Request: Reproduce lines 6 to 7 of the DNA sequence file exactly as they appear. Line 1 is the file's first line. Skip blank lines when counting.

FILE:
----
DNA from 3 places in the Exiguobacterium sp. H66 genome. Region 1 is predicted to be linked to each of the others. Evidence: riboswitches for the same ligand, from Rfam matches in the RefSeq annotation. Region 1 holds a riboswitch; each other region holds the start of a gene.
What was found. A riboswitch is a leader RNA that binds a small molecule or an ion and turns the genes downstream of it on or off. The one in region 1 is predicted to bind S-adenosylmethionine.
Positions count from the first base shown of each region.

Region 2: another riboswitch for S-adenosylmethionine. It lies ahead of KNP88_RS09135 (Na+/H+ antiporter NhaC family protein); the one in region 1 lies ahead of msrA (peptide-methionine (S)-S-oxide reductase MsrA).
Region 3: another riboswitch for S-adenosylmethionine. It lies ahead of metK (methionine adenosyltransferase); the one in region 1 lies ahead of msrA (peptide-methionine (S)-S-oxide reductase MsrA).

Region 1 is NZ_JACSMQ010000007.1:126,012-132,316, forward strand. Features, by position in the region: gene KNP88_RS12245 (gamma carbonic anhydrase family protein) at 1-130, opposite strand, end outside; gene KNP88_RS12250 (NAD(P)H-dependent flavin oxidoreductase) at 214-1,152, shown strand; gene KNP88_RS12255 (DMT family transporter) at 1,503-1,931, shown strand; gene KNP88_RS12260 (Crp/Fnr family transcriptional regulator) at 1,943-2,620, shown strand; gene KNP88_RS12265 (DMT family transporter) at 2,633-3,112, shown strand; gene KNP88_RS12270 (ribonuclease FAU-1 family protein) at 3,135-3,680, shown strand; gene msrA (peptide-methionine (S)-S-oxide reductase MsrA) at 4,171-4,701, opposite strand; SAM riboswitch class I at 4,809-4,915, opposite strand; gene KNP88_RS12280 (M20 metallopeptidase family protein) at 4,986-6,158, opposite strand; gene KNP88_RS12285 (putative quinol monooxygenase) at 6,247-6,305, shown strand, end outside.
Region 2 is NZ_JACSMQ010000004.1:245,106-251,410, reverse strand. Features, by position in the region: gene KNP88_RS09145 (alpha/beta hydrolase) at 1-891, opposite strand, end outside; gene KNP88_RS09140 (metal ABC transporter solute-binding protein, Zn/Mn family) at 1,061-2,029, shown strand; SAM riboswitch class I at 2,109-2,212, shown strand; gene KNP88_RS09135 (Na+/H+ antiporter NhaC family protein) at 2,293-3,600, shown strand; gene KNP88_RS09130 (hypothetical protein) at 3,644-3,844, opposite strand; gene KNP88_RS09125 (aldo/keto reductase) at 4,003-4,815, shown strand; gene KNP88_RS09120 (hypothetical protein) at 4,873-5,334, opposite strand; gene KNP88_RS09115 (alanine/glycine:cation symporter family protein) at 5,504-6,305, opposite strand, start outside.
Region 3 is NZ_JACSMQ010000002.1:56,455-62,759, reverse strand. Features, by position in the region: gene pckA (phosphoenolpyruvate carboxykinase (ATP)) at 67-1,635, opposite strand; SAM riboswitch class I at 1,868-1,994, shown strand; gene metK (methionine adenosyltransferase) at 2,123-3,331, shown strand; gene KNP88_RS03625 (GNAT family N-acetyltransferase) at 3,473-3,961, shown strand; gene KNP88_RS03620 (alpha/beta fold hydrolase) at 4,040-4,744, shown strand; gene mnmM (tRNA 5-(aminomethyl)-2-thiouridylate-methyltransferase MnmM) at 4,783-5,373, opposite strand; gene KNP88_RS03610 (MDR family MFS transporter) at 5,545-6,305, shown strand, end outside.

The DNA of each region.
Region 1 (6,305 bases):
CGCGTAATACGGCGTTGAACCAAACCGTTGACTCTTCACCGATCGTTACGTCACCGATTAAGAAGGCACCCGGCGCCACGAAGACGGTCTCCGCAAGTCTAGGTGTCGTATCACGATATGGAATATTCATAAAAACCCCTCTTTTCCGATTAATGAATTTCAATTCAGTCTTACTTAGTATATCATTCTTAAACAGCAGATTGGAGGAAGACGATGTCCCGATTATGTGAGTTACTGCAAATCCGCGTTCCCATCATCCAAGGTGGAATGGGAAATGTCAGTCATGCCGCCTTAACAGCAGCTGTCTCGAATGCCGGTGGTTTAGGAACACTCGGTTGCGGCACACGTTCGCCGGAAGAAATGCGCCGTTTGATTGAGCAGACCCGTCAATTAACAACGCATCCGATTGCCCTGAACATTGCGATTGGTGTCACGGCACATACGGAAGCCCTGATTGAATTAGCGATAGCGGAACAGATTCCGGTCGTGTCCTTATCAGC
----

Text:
Region 1 is NZ_JACSMQ010000007.1:126,012-132,316, forward strand. Features, by position in the region: gene KNP88_RS12245 (gamma carbonic anhydrase family protein) at 1-130, opposite strand, end outside; gene KNP88_RS12250 (NAD(P)H-dependent flavin oxidoreductase) at 214-1,152, shown strand; gene KNP88_RS12255 (DMT family transporter) at 1,503-1,931, shown strand; gene KNP88_RS12260 (Crp/Fnr family transcriptional regulator) at 1,943-2,620, shown strand; gene KNP88_RS12265 (DMT family transporter) at 2,633-3,112, shown strand; gene KNP88_RS12270 (ribonuclease FAU-1 family protein) at 3,135-3,680, shown strand; gene msrA (peptide-methionine (S)-S-oxide reductase MsrA) at 4,171-4,701, opposite strand; SAM riboswitch class I at 4,809-4,915, opposite strand; gene KNP88_RS12280 (M20 metallopeptidase family protein) at 4,986-6,158, opposite strand; gene KNP88_RS12285 (putative quinol monooxygenase) at 6,247-6,305, shown strand, end outside.
Region 2 is NZ_JACSMQ010000004.1:245,106-251,410, reverse strand. Features, by position in the region: gene KNP88_RS09145 (alpha/beta hydrolase) at 1-891, opposite strand, end outside; gene KNP88_RS09140 (metal ABC transporter solute-binding protein, Zn/Mn family) at 1,061-2,029, shown strand; SAM riboswitch class I at 2,109-2,212, shown strand; gene KNP88_RS09135 (Na+/H+ antiporter NhaC family protein) at 2,293-3,600, shown strand; gene KNP88_RS09130 (hypothetical protein) at 3,644-3,844, opposite strand; gene KNP88_RS09125 (aldo/keto reductase) at 4,003-4,815, shown strand; gene KNP88_RS09120 (hypothetical protein) at 4,873-5,334, opposite strand; gene KNP88_RS09115 (alanine/glycine:cation symporter family protein) at 5,504-6,305, opposite strand, start outside.